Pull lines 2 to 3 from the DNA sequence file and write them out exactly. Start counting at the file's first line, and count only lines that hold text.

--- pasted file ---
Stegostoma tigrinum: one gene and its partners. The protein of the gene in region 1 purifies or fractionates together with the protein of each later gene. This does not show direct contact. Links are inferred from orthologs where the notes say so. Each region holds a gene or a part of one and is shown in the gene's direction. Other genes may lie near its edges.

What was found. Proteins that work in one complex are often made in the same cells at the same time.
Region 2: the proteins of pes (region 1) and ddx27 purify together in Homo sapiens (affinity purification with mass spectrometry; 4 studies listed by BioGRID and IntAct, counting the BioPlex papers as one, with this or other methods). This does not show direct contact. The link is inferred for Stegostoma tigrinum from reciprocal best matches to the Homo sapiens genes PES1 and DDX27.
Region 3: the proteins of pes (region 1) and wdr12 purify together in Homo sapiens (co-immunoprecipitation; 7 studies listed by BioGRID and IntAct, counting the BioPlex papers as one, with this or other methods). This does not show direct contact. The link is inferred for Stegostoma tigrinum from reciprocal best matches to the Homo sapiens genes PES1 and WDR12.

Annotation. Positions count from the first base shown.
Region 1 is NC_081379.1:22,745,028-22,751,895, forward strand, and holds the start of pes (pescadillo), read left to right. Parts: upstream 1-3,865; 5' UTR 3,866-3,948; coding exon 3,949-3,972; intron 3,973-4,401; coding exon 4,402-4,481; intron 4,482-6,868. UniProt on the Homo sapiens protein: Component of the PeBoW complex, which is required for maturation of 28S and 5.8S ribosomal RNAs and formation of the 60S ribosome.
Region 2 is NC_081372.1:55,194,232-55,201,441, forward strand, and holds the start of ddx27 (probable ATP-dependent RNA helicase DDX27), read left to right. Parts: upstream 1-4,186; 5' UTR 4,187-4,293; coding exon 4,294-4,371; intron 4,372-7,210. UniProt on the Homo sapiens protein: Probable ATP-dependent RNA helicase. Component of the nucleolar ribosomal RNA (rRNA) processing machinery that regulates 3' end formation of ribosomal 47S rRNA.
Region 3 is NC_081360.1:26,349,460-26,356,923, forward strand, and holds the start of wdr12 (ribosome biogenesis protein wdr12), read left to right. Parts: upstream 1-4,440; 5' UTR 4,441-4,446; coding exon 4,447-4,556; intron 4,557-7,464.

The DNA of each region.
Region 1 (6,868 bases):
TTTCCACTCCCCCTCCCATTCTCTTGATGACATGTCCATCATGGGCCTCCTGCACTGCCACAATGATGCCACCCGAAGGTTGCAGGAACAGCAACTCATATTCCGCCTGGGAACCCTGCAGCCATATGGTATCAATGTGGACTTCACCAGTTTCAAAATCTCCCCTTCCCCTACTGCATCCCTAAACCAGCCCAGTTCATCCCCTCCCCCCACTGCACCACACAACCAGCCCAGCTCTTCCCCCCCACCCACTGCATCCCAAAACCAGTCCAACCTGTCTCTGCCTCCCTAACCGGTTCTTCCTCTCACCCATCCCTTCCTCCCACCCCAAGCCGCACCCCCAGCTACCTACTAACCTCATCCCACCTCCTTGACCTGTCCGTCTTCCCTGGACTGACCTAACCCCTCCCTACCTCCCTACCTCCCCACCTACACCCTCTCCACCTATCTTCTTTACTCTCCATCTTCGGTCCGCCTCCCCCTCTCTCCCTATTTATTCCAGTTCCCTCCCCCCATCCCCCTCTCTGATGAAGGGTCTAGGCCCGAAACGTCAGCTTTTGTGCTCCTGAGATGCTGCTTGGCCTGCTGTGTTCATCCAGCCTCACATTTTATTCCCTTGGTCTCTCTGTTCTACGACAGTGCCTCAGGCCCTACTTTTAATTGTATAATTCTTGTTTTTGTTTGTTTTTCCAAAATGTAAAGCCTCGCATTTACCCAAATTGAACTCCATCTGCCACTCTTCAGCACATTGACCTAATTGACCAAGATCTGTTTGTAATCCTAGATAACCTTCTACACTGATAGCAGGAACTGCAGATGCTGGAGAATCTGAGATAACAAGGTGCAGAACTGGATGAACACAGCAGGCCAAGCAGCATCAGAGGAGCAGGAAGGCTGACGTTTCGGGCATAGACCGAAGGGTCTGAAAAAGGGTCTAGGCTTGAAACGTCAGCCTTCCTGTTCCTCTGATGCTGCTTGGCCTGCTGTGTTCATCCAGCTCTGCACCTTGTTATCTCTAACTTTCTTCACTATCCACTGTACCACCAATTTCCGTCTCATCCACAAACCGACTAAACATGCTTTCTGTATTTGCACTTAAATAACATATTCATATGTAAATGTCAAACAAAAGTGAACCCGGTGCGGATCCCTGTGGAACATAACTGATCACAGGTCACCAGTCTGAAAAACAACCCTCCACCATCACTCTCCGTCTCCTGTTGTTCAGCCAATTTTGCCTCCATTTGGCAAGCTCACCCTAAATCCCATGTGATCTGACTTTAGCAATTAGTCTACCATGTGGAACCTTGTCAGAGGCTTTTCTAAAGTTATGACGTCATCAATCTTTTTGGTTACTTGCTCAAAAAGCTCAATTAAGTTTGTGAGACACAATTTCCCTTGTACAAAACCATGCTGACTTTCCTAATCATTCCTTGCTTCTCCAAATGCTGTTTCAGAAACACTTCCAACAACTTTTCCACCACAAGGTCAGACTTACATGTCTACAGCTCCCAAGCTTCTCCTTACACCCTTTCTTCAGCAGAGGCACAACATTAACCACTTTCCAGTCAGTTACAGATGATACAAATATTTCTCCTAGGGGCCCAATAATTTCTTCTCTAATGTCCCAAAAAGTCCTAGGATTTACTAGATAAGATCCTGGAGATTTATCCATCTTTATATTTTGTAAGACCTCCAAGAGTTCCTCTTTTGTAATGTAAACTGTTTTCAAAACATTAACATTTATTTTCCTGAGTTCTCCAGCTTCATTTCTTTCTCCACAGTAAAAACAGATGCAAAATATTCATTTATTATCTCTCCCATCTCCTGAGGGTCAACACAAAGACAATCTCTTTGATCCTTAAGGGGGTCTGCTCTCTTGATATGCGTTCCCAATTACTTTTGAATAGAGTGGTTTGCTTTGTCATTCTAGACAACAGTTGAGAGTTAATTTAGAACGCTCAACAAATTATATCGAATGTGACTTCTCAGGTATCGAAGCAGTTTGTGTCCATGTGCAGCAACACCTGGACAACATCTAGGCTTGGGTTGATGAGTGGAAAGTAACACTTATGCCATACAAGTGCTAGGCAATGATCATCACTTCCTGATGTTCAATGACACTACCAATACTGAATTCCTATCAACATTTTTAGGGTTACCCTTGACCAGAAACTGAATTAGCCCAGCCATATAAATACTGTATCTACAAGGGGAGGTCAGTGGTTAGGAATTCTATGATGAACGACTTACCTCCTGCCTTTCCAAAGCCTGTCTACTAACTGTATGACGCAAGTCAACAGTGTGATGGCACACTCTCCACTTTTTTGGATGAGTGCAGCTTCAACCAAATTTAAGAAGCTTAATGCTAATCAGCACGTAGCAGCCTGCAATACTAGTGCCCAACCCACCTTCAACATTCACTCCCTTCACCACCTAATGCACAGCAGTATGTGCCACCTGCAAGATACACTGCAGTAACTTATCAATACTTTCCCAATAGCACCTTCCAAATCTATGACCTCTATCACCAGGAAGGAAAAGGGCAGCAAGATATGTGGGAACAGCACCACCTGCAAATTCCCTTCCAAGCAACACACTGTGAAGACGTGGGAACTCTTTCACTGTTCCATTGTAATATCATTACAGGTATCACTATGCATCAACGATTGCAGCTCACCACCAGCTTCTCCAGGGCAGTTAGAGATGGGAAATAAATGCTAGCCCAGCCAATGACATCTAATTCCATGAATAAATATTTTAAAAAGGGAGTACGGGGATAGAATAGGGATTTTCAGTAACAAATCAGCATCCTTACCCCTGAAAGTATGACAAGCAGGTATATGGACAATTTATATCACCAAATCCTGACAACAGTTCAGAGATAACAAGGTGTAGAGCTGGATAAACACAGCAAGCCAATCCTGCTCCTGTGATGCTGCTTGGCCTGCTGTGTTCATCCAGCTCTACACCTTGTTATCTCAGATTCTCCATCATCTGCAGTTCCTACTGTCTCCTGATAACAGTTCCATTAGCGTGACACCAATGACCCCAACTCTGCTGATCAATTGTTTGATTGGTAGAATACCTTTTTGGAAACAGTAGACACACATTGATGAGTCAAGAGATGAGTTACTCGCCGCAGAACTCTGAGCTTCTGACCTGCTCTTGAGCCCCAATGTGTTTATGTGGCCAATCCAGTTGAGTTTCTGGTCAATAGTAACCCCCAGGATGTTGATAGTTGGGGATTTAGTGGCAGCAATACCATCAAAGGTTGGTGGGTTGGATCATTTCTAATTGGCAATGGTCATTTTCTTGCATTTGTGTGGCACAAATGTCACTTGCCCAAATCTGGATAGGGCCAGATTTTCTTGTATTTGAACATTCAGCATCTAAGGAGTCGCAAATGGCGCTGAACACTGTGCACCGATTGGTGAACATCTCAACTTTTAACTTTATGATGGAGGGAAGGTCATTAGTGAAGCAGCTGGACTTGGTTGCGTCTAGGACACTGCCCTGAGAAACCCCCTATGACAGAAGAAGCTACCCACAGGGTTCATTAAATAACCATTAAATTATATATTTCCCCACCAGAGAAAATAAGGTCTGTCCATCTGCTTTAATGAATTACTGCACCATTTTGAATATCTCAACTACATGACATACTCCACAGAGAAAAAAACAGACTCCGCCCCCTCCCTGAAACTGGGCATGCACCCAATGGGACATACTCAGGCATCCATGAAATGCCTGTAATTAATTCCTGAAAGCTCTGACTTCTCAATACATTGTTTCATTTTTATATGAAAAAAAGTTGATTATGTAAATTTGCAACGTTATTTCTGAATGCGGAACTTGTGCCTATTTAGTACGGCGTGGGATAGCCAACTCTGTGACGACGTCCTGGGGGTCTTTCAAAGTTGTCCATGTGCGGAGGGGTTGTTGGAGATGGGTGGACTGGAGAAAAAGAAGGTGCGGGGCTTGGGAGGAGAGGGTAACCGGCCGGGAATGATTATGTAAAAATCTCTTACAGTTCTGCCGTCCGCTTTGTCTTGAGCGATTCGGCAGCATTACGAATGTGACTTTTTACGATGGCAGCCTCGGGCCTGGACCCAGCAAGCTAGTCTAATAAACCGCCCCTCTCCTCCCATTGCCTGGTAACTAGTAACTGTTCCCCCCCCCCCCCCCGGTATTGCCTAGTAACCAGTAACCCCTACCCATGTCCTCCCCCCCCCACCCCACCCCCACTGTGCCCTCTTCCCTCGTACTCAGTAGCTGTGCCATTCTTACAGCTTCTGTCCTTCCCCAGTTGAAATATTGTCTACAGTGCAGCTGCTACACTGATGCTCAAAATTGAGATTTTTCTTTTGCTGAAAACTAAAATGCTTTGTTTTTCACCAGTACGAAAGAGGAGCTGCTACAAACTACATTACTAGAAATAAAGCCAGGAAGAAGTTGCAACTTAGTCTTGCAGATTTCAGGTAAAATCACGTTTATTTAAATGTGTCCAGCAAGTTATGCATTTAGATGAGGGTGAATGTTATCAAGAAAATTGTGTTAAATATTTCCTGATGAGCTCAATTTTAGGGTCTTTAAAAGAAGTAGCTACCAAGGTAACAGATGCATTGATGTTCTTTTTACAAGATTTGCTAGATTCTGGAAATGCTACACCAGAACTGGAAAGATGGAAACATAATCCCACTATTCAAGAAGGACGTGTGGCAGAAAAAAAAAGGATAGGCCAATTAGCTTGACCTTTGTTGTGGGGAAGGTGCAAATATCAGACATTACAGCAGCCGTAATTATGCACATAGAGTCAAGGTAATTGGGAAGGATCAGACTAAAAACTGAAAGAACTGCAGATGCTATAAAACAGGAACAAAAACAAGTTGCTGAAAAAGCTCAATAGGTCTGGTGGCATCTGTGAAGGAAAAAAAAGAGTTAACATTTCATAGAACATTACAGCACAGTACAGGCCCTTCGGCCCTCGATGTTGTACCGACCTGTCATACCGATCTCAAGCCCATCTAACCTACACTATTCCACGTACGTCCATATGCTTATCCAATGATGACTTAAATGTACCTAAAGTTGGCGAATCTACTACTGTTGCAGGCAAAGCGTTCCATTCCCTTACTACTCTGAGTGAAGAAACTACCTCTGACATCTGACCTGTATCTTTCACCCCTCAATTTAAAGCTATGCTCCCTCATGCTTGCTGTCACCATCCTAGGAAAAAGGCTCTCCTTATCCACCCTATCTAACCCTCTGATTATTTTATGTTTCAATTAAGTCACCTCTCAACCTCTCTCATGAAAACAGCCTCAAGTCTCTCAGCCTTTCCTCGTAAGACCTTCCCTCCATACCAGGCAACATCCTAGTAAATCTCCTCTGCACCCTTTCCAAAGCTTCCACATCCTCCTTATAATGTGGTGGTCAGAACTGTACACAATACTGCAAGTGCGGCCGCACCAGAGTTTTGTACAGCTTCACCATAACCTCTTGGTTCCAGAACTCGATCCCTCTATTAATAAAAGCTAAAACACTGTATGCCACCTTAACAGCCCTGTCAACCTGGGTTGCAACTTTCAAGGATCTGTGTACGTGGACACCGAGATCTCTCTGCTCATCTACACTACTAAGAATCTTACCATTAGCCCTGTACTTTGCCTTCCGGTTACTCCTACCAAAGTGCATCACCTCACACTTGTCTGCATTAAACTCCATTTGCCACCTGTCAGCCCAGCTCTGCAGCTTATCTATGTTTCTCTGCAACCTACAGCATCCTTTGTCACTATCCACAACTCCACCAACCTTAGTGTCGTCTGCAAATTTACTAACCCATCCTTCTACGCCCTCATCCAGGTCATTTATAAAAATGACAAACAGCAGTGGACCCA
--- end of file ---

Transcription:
What was found. Proteins that work in one complex are often made in the same cells at the same time.
Region 2: the proteins of pes (region 1) and ddx27 purify together in Homo sapiens (affinity purification with mass spectrometry; 4 studies listed by BioGRID and IntAct, counting the BioPlex papers as one, with this or other methods). This does not show direct contact. The link is inferred for Stegostoma tigrinum from reciprocal best matches to the Homo sapiens genes PES1 and DDX27.